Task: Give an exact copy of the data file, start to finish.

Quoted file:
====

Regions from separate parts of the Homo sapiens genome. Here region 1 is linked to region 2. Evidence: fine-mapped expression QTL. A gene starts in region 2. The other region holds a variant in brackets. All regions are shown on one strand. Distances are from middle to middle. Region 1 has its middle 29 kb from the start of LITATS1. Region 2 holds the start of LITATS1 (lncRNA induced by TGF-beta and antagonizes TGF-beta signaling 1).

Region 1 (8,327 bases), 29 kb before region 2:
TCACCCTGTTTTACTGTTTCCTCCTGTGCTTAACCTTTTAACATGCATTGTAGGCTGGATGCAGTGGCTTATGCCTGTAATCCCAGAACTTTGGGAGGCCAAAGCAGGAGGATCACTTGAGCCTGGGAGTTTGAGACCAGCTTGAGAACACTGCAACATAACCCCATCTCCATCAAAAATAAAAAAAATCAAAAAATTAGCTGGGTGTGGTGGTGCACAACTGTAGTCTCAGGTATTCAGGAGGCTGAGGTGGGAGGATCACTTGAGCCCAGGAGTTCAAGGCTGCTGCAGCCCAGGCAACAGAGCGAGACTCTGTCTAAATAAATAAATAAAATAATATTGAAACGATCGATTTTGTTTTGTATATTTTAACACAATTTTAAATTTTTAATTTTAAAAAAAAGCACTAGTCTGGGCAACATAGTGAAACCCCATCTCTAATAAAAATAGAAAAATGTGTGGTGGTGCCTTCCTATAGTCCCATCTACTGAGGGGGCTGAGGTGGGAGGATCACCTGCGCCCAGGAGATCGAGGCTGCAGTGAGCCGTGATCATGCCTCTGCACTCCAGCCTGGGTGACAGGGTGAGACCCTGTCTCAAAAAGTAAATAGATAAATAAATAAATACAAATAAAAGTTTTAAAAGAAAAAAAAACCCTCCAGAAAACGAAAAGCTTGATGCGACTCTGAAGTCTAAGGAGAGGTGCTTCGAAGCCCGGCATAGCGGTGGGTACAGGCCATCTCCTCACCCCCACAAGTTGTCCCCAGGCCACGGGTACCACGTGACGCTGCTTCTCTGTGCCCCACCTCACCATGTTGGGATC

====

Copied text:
Regions from separate parts of the Homo sapiens genome. Here region 1 is linked to region 2. Evidence: fine-mapped expression QTL. A gene starts in region 2. The other region holds a variant in brackets. All regions are shown on one strand. Distances are from middle to middle. Region 1 has its middle 29 kb from the start of LITATS1. Region 2 holds the start of LITATS1 (lncRNA induced by TGF-beta and antagonizes TGF-beta signaling 1).

Region 1 (8,327 bases), 29 kb before region 2:
TCACCCTGTTTTACTGTTTCCTCCTGTGCTTAACCTTTTAACATGCATTGTAGGCTGGATGCAGTGGCTTATGCCTGTAATCCCAGAACTTTGGGAGGCCAAAGCAGGAGGATCACTTGAGCCTGGGAGTTTGAGACCAGCTTGAGAACACTGCAACATAACCCCATCTCCATCAAAAATAAAAAAAATCAAAAAATTAGCTGGGTGTGGTGGTGCACAACTGTAGTCTCAGGTATTCAGGAGGCTGAGGTGGGAGGATCACTTGAGCCCAGGAGTTCAAGGCTGCTGCAGCCCAGGCAACAGAGCGAGACTCTGTCTAAATAAATAAATAAAATAATATTGAAACGATCGATTTTGTTTTGTATATTTTAACACAATTTTAAATTTTTAATTTTAAAAAAAAGCACTAGTCTGGGCAACATAGTGAAACCCCATCTCTAATAAAAATAGAAAAATGTGTGGTGGTGCCTTCCTATAGTCCCATCTACTGAGGGGGCTGAGGTGGGAGGATCACCTGCGCCCAGGAGATCGAGGCTGCAGTGAGCCGTGATCATGCCTCTGCACTCCAGCCTGGGTGACAGGGTGAGACCCTGTCTCAAAAAGTAAATAGATAAATAAATAAATACAAATAAAAGTTTTAAAAGAAAAAAAAACCCTCCAGAAAACGAAAAGCTTGATGCGACTCTGAAGTCTAAGGAGAGGTGCTTCGAAGCCCGGCATAGCGGTGGGTACAGGCCATCTCCTCACCCCCACAAGTTGTCCCCAGGCCACGGGTACCACGTGACGCTGCTTCTCTGTGCCCCACCTCACCATGTTGGGATC